On Atlas’ Shoulders
Thin-skinned, but incredibly powerful. Lightweight, but capable of carrying a payload to the stars.
The Atlas family of rockets began their life in 1957 as the first successful Intercontinental Ballistic Missile (ICBM) launched by the United States, created by Lockheed Martin legacy company Convair’s design team. Facing rocketry’s biggest challenge—create a launch vehicle light enough to fly yet sturdy enough to carry thousands of pounds of fuel and payload—Convair engineer Karl J. Bossart had a breakthrough. Atlas’s lightweight, stainless steel skin would keep its shape in part due to the highly-pressurized tanks filled with rocket fuel. Without that pressure, the rocket would collapse in on itself.
The era’s most recognized rocket designer, Wernher von Braun felt that the Atlas would not survive the stresses of launch, calling it no more than a blimp. But Von Braun would be proven wrong.
Though initially designed to carry nuclear warheads, by 1958, an Atlas rocket successfully launched SCORE, the United States’ first communications satellite, which delivered President Dwight D. Eisenhower’s Christmas greeting to the world. The Atlas legacy has gone on to include science and exploration missions that have been fundamental to the understanding of space and the Earth itself.
On February 20, 1962, John Glenn and the Friendship 7 Mercury spacecraft were launched on an Atlas-Agena rocket. Ten minutes later, Glenn became the first American to orbit the Earth. Traveling more than 75,000 miles in just under five hours, he orbited the planet three times. By the time he splashed down in the Atlantic Ocean later that same afternoon, he was a worldwide celebrity and an icon of human spaceflight along with Yuri Gagarin of the Soviet Union.
By 1965, Atlas ICBMs were taken off alert status. But Atlas launch vehicles launched more than 100 scientific missions from 1960-1978, including Mariner 4’s flyby of Mars in 1964, which delivered the first up-close photographs of another planet. Atlas-Centaurs launched the Pioneer deep space probes in the early 1970s, which sent back information on Saturn, Jupiter, and the farthest reaches of the solar system. Atlas launch vehicles have also placed national security, communications, Earth observation and weather monitoring satellites into orbit around the Earth, making it possible for our modern world to stay connected and protected through advancements in technology and communication.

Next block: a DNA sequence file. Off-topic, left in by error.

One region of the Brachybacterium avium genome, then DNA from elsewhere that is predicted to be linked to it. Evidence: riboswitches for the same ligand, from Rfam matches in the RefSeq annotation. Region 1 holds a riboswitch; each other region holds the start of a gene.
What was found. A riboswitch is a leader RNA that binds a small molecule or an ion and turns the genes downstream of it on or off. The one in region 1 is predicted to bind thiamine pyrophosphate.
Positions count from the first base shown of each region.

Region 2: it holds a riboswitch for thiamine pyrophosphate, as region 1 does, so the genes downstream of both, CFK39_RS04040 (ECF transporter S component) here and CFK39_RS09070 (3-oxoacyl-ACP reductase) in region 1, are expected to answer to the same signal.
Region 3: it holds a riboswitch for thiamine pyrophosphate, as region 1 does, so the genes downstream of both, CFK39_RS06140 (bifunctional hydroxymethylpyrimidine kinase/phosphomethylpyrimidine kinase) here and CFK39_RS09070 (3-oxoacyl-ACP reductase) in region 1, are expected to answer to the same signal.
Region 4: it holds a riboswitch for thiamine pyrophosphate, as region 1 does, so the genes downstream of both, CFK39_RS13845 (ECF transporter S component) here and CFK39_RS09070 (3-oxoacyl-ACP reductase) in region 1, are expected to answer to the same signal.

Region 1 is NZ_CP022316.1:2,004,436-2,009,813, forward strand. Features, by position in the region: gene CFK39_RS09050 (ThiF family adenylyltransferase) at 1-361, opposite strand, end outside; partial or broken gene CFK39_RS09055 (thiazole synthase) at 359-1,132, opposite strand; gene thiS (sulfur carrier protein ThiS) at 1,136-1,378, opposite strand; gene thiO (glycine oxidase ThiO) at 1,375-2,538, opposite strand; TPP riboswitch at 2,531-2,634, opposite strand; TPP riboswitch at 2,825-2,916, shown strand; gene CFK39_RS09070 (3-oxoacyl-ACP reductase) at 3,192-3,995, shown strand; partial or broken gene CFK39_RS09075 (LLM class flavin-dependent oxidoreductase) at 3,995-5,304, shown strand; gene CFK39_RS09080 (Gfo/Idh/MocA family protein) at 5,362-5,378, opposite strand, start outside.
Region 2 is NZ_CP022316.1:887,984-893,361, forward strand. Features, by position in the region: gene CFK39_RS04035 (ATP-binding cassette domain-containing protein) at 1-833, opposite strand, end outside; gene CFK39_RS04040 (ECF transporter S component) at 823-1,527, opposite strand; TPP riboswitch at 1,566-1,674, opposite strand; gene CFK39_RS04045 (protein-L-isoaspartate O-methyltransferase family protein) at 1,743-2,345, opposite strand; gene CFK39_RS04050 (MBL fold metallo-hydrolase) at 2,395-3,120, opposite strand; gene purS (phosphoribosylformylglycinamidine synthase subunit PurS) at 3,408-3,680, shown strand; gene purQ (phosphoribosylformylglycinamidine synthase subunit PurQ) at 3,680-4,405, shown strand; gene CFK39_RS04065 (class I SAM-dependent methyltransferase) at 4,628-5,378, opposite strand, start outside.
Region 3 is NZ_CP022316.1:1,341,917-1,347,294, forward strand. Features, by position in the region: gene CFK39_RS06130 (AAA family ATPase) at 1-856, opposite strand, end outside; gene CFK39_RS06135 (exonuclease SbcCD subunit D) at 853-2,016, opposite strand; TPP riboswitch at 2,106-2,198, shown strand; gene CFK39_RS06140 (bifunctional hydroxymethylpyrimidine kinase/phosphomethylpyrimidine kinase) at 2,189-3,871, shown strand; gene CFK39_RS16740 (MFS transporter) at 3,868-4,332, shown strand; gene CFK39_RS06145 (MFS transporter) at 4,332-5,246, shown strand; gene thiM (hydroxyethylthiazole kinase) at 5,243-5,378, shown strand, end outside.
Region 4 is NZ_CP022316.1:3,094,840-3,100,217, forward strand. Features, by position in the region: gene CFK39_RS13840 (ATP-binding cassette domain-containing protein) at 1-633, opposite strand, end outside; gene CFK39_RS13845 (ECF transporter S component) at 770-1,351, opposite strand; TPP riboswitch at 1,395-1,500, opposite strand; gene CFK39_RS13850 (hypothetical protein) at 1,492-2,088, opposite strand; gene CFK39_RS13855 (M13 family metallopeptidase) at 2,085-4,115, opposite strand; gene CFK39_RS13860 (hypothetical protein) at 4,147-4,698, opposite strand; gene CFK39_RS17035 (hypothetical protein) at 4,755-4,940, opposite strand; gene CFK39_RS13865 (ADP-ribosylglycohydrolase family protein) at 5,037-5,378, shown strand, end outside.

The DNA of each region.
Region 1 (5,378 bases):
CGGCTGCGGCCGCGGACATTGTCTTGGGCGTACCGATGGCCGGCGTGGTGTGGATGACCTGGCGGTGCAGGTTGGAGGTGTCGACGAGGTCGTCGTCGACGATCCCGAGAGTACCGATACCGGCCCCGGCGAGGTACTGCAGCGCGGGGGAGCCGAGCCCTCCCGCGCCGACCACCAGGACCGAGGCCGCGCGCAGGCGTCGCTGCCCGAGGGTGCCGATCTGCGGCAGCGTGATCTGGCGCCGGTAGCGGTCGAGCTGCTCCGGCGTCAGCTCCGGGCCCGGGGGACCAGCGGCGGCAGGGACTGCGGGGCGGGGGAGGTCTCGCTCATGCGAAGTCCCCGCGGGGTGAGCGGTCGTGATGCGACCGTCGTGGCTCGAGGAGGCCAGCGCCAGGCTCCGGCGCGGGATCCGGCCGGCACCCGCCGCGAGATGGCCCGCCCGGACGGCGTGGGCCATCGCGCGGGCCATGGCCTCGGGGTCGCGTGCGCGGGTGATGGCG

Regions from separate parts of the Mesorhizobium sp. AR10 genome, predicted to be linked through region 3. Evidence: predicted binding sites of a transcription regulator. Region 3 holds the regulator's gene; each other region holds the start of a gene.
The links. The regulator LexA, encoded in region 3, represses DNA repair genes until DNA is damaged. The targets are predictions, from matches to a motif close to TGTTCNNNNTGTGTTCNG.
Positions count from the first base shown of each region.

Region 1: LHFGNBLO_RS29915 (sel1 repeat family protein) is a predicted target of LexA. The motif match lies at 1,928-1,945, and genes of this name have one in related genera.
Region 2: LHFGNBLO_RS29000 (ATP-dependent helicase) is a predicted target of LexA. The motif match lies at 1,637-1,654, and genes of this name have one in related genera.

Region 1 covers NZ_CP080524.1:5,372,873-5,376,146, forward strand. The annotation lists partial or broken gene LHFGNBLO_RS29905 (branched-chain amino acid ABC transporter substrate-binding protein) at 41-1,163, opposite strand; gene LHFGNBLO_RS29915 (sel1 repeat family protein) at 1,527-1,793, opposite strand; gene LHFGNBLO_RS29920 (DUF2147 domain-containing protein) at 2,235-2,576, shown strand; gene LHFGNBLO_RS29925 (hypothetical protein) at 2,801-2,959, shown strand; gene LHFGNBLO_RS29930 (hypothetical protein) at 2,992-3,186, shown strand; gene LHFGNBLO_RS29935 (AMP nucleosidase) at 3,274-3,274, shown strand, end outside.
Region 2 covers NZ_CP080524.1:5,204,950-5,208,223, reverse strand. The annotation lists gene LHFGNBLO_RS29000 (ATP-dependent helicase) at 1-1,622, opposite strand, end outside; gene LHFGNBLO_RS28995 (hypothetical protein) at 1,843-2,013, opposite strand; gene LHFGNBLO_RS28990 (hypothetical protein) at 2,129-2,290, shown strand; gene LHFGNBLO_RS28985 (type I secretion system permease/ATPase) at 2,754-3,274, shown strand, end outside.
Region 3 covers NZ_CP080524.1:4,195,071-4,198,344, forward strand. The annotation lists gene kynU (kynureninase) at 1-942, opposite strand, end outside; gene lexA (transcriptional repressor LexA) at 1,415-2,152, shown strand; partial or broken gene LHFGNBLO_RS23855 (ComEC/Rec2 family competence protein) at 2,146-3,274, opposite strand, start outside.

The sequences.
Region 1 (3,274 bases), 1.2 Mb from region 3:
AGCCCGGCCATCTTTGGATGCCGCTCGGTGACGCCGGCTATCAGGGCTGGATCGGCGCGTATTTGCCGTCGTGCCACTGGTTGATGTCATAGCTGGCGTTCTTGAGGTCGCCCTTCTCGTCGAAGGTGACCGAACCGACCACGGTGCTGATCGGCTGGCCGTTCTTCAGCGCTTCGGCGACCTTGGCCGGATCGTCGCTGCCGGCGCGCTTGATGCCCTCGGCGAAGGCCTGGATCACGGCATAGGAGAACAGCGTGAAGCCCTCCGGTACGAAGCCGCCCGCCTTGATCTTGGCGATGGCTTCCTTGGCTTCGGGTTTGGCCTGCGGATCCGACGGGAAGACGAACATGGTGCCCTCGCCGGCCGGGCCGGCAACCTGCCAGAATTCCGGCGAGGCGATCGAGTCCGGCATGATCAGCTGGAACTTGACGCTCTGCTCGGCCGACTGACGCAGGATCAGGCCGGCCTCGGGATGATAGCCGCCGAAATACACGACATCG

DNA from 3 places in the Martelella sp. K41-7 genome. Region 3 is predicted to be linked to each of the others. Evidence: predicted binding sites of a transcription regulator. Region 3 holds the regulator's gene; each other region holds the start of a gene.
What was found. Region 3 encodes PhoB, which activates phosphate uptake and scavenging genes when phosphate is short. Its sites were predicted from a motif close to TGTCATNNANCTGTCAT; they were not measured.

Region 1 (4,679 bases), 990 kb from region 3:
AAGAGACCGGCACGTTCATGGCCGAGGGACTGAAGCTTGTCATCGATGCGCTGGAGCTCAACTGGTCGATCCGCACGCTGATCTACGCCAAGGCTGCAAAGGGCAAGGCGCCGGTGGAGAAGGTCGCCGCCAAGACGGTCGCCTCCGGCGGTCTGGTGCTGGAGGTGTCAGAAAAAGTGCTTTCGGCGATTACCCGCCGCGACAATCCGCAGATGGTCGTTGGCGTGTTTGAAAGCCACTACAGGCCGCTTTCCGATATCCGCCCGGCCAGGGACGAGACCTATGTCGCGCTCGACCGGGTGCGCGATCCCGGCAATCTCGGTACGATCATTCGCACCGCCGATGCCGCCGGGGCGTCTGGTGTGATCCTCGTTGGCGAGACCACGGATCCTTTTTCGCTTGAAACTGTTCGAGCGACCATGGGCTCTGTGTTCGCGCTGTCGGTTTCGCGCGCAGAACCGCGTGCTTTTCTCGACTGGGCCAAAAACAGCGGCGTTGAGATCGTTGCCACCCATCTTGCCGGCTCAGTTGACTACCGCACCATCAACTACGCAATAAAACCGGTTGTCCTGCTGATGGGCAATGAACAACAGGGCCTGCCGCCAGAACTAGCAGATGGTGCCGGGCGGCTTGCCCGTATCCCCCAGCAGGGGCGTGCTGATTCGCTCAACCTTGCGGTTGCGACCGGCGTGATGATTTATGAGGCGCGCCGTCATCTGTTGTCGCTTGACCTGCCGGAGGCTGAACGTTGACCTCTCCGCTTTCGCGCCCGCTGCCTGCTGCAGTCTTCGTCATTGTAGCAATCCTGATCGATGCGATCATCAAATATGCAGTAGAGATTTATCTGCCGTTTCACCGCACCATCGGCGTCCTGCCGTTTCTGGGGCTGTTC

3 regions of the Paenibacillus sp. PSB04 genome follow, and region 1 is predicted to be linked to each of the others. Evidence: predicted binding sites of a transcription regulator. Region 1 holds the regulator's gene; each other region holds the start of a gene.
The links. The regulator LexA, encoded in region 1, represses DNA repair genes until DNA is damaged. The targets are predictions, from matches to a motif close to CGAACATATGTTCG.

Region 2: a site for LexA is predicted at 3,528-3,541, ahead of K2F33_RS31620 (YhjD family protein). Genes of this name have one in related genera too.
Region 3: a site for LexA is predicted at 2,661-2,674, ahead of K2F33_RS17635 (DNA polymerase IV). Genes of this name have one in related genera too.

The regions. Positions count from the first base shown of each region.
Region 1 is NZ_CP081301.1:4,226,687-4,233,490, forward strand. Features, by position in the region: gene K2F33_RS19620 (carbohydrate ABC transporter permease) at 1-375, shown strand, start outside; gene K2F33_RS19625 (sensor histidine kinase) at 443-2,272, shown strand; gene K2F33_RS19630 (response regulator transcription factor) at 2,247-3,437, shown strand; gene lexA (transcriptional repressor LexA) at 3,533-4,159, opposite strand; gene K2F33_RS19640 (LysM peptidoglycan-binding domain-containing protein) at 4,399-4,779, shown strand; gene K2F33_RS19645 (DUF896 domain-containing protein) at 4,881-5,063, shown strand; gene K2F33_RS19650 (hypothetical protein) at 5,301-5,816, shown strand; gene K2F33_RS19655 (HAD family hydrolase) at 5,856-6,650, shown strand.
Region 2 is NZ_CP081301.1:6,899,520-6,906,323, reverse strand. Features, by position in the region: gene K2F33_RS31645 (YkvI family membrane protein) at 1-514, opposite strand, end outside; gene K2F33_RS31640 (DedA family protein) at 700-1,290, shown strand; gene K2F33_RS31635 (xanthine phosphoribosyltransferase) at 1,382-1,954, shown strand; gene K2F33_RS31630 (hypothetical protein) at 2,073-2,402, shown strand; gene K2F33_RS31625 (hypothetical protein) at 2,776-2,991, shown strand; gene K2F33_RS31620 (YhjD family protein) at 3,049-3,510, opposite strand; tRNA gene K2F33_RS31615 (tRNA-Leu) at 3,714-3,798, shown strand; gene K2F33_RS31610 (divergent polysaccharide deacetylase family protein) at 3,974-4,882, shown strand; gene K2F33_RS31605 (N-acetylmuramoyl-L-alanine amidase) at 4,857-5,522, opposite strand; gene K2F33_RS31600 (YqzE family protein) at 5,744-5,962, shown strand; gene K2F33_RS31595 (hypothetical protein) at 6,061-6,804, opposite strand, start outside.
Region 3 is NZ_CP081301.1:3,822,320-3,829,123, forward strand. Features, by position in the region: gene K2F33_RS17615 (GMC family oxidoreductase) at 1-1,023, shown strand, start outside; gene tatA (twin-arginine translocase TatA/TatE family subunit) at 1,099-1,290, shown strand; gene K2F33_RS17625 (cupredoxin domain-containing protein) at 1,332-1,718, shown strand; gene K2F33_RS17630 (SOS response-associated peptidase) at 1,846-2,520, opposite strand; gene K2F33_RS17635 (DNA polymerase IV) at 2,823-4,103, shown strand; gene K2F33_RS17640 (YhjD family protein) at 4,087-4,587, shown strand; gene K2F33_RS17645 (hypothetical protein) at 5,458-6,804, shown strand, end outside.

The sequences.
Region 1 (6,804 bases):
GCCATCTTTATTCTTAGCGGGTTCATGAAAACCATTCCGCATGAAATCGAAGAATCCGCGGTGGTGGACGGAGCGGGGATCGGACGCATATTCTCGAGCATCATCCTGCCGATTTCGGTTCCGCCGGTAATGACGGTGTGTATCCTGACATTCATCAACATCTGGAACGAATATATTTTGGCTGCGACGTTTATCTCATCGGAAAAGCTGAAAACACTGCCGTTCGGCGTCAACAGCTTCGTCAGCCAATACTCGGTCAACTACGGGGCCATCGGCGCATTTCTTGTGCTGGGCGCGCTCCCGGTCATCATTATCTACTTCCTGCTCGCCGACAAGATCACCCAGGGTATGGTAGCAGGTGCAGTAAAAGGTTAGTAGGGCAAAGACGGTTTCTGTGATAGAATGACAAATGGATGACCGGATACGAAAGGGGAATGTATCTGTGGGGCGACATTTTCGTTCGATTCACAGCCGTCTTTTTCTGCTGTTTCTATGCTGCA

Outliving the Cold War
Sources and Additional Reading
- Century of Flight. “Atlas.” http://www.century-of-flight.net/Aviation%20history/space/Atlas.htm, accessed July 27, 2012.
- Encyclopedia Astronautica. “Atlas Agena D SLV-3A.” http://www.astronautix.com/lvs/atlslv3a.htm, accessed June 29, 2012.
- Harwood, William B. Raise Heaven and Earth. New York: Simon & Schuster, 1993.
- Napier, Gary. Interview by The History Factory. June 28, 2012. Washington, D.C.
- Neff, William. “Friendship 7: John Glenn’s spacecraft and its flight.” The Plain Dealer.http://www.cleveland.com/friendship-7/index.ssf/2012/02/friendship_7_john_glenns_space.html, accessed July 25, 2012.
- RAND Corporation. “National Security Space Launch Report 2006.”
- Schefter, James. The Race. New York: Anchor Books, 1999.
- Underwood, Joan. Interview by The History Factory. July 16, 2012. Washington, D.C.
- United Launch Alliance. “ULA Marks 60th Successful Launch by Delivering the Advanced Extremely High Frequency-2 Satellite.” http://www.ulalaunch.com/site/pages/News.shtml#/102, accessed June 29, 2012.
- United Launch Alliance. “United Launch Alliance Atlas V Rocket, with 200th Centaur, Successfully Launches Mobile User Objective System-1 Mission.”http://www.ulalaunch.com/site/pages/News.shtml#/97/, accessed June 29, 2012.